Another key focus area we look at is Solar energy. Solar companies have gone through a rough 5-year period after oil prices topped at $147 and fell from the cliff in late 2008. Since then, there were many headwinds: cheaper oil, a global financial crisis, PV supply starting to exceed demand due to falling prices of solar panels while demand was mediocre, politicians ignoring clean energy, and investors’ pessimism. Still, in 2013, reports from different research firms expect 70% of existing solar firms to close doors in 2013. While this is quite possible, we look at the developments as similar to what happened post the Internet bubble in the early 2000s…

As you recall, the Solar sector saw its valuations skyrocket in 2006 and 2007 until that bubble bursted. Today we are at a point where irrelevant businesses with weak fundamentals are being wiped out, meanwhile a few companies that have good underlaying fundamentals are starting to outperform. Simultaneously, new innovative startups with more robust business models and stronger fundamentals are emerging on the landscape… very similar to what happened with Internet companies post 2003-2004.

Looking forward, we believe solar is now undergoing its renaissance and will emerge as a major energy source for businesses and commercial properties. Recent IPO SolarCity which sells solar systems, saw its stock surge 96% since going public and is trading at 9.5x P/S. Most recently, SCTY raised its 2013 guidance and expects to deploy 250 MW, which will be a strong 60%+ growth rate for a solar company. Similarly, thin-film leader First Solar saw its stock nearly triple since June 2012 as growth seems to be picking up. SunPower is another leader in the solar industry and saw its shares jump 50% last week on the news that Warren Buffett’s Berkshire Hathaway is buying two projects (579 MW) in California worth $2.5 billion. Bubblin up from the bottom are new companies like Solexel for example, which wants to disrupt the solar space by providing significantly cheaper and more efficient solar panels in comparison to its peers. Enphase, which is the leading designer for micro-inverter systems for solar panels is also seeing nice growth in the 50%+ levels. (Disclosure: GSV owns shares in SolarCity and Solexel.).

Some experts see Building Integrated Photovoltaics (BIPV) — solar panels that can be integrated directly into walls, roofs, etc., to increase by 5x in the next 5 years to 2.3 GW. This makes sense as Solar is essentially at grid parity today and its cost structure and efficiency will continue to improve.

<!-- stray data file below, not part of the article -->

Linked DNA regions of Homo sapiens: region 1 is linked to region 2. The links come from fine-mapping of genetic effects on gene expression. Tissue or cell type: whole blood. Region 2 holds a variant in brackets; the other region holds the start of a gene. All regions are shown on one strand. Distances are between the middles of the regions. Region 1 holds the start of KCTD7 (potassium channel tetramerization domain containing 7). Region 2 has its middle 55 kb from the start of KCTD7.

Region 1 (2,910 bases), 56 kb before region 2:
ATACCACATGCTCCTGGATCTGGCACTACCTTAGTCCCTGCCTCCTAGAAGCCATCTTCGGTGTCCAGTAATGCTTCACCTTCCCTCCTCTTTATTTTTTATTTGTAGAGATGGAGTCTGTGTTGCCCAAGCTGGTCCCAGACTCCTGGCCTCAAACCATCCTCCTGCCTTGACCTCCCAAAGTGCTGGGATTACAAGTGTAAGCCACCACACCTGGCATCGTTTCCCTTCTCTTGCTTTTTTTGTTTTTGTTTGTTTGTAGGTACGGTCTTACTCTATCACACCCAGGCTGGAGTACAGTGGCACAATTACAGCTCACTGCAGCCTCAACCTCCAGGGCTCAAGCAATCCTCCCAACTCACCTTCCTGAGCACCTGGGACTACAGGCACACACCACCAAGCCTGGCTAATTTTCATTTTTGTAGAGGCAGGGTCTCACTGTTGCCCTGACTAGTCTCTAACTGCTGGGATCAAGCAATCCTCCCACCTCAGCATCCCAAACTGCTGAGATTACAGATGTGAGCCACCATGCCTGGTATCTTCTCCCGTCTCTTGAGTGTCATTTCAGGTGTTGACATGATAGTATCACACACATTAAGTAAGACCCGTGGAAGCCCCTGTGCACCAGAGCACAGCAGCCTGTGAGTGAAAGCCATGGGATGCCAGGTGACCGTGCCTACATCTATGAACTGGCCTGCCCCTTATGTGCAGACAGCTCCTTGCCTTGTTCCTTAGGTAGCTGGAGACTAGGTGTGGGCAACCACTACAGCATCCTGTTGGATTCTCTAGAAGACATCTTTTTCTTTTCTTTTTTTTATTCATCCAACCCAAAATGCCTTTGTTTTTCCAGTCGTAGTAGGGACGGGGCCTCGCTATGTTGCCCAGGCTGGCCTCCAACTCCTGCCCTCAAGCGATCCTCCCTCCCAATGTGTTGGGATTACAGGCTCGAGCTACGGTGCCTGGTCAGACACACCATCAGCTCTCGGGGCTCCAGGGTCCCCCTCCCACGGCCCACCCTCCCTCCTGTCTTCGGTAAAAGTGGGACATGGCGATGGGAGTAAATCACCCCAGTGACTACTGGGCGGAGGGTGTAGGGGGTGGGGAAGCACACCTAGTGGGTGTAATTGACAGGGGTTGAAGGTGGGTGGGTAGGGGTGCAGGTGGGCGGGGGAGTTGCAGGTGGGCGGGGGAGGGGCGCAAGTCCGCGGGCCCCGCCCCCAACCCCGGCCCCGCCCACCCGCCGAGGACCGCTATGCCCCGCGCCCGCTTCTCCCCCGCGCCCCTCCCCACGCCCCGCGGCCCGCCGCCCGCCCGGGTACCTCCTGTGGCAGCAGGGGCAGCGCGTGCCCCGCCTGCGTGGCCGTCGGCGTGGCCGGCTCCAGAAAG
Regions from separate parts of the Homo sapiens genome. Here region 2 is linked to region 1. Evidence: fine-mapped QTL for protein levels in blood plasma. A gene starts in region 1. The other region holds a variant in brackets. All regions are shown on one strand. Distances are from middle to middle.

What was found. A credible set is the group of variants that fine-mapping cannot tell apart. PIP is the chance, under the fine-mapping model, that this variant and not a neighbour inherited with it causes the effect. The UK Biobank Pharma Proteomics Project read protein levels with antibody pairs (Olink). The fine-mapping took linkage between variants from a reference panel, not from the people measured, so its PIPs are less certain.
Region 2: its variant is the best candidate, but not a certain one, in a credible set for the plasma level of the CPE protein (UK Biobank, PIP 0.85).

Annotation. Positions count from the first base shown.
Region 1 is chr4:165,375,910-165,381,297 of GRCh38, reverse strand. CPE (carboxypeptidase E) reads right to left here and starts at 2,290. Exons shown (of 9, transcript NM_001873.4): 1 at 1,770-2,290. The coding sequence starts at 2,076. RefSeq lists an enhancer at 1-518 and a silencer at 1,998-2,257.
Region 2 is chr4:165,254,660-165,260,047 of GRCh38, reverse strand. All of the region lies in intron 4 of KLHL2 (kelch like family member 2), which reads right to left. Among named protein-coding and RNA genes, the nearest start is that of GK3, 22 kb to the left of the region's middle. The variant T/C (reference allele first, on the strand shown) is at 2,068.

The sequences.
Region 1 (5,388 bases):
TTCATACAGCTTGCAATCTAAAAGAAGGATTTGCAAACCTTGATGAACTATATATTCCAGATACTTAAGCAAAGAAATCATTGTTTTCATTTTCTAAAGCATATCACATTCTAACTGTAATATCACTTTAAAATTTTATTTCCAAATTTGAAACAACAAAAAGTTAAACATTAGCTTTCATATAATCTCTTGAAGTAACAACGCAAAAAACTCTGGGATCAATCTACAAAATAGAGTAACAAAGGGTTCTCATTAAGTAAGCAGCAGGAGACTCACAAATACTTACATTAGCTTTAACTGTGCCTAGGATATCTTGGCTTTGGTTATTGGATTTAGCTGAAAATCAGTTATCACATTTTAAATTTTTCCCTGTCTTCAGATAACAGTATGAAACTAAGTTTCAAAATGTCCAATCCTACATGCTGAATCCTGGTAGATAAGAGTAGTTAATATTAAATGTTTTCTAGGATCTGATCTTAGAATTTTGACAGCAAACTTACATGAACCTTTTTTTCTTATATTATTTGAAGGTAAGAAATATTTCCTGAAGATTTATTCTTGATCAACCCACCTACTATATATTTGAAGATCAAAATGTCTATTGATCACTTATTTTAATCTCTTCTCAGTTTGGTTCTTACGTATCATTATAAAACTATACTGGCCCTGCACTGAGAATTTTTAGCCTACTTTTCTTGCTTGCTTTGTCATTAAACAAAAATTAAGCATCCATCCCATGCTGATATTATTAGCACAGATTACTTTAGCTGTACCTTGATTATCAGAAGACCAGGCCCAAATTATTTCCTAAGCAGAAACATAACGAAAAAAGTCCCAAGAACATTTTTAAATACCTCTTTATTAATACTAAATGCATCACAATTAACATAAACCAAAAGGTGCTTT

Up next week, we will have part two where we will look at Wind, Water, Power, Pollution,  Storage and Sustainable Living.


Last week, stocks continued their positive momentum with NASDAQ up 0.8%, the S&P 500 up 0.4%, and the Dow up 0.4%. NASDAQ is already up 3.5% for the new year. The 10-year note yield fell slightly to 1.89%.


Something that caught our attention were the $18.3 billion of inflows into equity mutual funds. This is the largest weekly inflow since March 16th, 2011.

We are encouraged by the positive price action of leading growth companies and believe this is sustainable given fundamentals, valuations and surging cash flows into equity mutual funds.


From Luben

In sync with this weeks theme, smart parking network startup Streetline raised $25 million in a Series C led by True Ventures, Qualcomm Ventures, and Citi. Previous investors include Sutter Hill, Fontinalis, and Ford’s Chairman Bill Ford. Streetline, which operates in 30 cities today, installs wireless sensors in urban parking lots and communicates how many cars and where they are parked to the city governments. It costs $200 to install a device, and the pay back is fairly quick. The company also works with private parking garages via its ParkEdge app, and it also has an app for smartphone users that provides real-time data on available parking spots, pricings, and special offers in downtown areas. Given that an estimated 1/3rd of city driving time in the U.S. is wasted on finding parking, Streetline is a disruptive and efficiency providing product.

Moving into the digital cloud… ScaleArc is a company that aims to improve database efficiency. Its technology sits between the customer’s SQL database and applications, and enhances performance to better levels than by just using MySQL, Oracle Database or Microsoft SQL Server. The product does several things such as load-balancing, caching, SQL analytics and real-time dashboards. Last week they announced a $12.3 million Series C investment led by Accel, Trinity and Nexus. With the cloud computing space continuing to explode, we believe there is strong near-term opportunity for innovative businesses like a ScaleArc. We are adding them on our focus list.

The top news for the week was FireEye surging into the billion dollar club after receiving a $50 million financing at a $1.25 billion valuation from a strong group of VCs including Sequoia, Norwest, Juniper, Silicon Valley Bank and CIA’s In-Q-Tel. FireEye solves two major problems in the cyber space — it effectively tackles so-called “Zero Day Attacks” and “Advanced Persistent Threats”. Zero Day Attacks target holes in a software that the user doesn’t know exist, while APT is a series of organized attacks by hackers who want to enter into a network. FireEye solution is a combination of hardware and software and runs analysis on any suspicious content in a network, for a friction of a second. CEO Dave DeWalt was previously the CEO at McAfee, where he was able to turn the company around and sold it successfully to Intel. With $100 million in current revenue run-rate and 100%+ growth, FireEye is a great company to watch for, and it is moving high in our priority list.


Sign up for email updates

Subscribe to receive periodic emails with new
blog entries and commentary from GSV.


Contact Us

Mailing Address:

GSV Capital Corp.
The Pioneer Building
2925 Woodside Road
Woodside, CA 94062

For Investor Relations inquiries,
click here.

* Required

Your information has been submitted and we will be in touch with you shortly.

Thank you

Return to the GSV Homepage